Foil packet foods are some of the easiest and most common camping foods out there! Have you made these before? Maybe you have a standard hobo dinner go-to? Or, maybe you’re looking to fancy up your camping meals and try something new on your next camping trip.
Looking to make your first foil pack or try some new flavours, you’ll find a whole bunch of yummy recipes below. But, we’ll start with some camping cooking tips and discussion first.
Oh, and these aren’t just for the campsite. You can make these at home on your backyard fire pits, or even on the barbeque too!
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Why are foil packs good meals for camping?
- Can often be prepared ahead of time
- A good way to avoid handling raw meat at the campgroud (if you do prepare them ahead of time)
- Can be individualized and put into single serving pouches
- Can be cooked over a campfire
- Don’t need special cooking equipment
- Can be eaten straight from the foil
Cooking your dinner in a foil package is one of the simplest ways to cook a meal at the campsite. This is why aluminum foil is usually considered by many to be one of the essential camping equipment necessities!
If you are more of a minimalist camper without a fancy trailer or running water then you’ll know how handy it is to have meals with minimal prep and easy clean ups.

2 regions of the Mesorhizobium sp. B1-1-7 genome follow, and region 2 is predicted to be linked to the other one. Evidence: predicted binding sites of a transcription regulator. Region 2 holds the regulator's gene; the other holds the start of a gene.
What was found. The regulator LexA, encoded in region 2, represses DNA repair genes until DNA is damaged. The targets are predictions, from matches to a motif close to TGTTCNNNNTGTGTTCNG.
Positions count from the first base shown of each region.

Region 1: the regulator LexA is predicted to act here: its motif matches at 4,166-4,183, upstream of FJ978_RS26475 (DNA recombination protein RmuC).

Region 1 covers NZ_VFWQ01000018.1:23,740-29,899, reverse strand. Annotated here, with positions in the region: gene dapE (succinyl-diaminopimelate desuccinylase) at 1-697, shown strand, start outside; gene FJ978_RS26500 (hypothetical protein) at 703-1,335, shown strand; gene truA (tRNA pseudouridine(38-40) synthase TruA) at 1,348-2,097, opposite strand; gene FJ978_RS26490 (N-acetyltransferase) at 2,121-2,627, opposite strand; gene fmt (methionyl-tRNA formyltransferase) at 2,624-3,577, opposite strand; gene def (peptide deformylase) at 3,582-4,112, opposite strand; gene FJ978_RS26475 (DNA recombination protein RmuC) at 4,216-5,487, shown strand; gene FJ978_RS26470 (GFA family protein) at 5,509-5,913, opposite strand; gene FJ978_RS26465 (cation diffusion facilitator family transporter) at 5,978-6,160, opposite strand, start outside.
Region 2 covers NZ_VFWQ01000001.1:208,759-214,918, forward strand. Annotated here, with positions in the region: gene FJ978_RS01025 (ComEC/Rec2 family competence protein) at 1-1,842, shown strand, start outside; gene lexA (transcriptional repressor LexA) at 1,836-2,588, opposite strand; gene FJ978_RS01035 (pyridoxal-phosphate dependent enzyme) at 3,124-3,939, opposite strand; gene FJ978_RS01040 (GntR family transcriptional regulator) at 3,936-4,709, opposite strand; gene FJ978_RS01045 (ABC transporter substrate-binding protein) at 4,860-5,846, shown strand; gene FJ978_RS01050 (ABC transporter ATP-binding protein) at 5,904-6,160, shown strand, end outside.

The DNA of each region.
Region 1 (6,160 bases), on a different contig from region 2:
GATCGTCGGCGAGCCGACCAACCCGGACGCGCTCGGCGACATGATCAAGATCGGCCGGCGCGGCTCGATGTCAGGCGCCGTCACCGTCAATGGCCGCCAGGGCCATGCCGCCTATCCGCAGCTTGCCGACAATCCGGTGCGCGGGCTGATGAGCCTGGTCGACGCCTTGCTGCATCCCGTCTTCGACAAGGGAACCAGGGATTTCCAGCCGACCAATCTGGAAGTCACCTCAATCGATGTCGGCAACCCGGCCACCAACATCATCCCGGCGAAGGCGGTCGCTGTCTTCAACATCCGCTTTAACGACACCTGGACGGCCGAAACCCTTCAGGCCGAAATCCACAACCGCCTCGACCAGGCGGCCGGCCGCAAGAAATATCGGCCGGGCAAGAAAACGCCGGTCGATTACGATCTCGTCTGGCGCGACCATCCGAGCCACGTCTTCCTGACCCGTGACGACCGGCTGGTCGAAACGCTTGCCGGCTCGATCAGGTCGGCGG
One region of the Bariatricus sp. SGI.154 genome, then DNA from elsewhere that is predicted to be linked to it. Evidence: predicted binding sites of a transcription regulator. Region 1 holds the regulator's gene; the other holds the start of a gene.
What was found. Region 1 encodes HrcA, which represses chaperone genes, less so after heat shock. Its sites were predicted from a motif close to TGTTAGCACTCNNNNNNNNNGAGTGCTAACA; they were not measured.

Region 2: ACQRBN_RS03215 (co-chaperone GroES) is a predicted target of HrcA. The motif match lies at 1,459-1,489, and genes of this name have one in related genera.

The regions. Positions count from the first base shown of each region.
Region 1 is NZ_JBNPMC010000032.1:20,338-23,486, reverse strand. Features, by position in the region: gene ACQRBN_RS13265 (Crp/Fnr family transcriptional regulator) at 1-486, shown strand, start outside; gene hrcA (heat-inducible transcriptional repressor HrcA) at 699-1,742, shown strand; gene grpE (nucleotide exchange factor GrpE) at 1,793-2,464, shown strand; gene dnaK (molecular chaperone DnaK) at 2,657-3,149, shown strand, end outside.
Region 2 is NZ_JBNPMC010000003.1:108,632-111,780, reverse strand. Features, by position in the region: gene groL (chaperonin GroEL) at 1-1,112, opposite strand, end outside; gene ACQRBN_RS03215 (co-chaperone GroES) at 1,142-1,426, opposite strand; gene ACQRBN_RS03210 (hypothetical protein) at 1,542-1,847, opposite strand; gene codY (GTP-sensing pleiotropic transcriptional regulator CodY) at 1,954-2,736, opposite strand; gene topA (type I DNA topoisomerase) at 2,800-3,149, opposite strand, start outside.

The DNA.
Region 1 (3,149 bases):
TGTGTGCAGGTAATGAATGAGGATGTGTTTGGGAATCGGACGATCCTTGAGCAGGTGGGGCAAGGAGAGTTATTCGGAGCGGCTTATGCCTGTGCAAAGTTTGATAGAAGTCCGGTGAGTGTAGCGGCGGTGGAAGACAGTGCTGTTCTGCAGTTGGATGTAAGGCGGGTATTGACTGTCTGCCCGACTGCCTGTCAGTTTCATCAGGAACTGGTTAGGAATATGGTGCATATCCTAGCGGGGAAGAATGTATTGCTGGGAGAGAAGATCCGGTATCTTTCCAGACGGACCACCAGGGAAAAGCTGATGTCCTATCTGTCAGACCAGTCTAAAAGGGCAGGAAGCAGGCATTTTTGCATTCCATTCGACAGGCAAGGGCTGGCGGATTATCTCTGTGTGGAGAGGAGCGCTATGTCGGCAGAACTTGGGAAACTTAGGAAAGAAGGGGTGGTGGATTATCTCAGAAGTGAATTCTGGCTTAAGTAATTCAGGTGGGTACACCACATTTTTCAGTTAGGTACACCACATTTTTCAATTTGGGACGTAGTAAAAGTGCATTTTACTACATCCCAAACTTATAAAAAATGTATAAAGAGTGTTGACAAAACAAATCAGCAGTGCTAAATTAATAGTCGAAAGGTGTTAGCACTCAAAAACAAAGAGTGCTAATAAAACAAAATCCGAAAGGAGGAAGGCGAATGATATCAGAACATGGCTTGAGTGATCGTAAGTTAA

How do you make a foil pack campfire meal?
- Assemble your ingredients (these can often be cut and prepared ahead of time)
- Cut large pieces of heavy duty foil per serving
- Pile on the ingredients (make sure to use enough oil or butter to prevent burning)
- Add another large piece of foil on top
- Roll all the edges together to seal the foil package
- Place foil packs onto a grill over the fire
- Carefully rotate and flip the packages to encourage even cooking
- Peak into the packages to check for doneness
- When done, cut open, serve, enjoy!
I’ve heard of some people using parchment paper inside their foil packages as an extra layer of protection against burning… because those crispy stuck on pieces are a certainty unless you’re an amazing cook!
The parchment paper liner might also be good for any concerns you may have about your food being in contact with the aluminum foil itself.
We haven’t tried the parchment paper trick ourselves. However, I have used aluminum containers to cook in instead of the packages and find this works well when trying to cook larger quantities of food.
When camping with the family we will often prepare and cut our ingredients at home, then at the campsite I’ll let the kids choose which veggies and such they want in their own packages. (Giving them a bit of ownership with their meal usually means they’ll be a bit more enthusiastic about eating it.)
What can you cook in foil?
I’d think you could probably cook almost anything as long as it wasn’t too moist. Pretty much anything you could roast in your oven, you can cook in a foil pack.
You can precook your meals at home and warm them up in foil at the campsite. Or, you can cook it fully right there over the fire.
I’ll admit that our foil pack meals are not gourmet. When we’re camping, we keep things pretty basic. We have some standard go-tos and tend to only make those.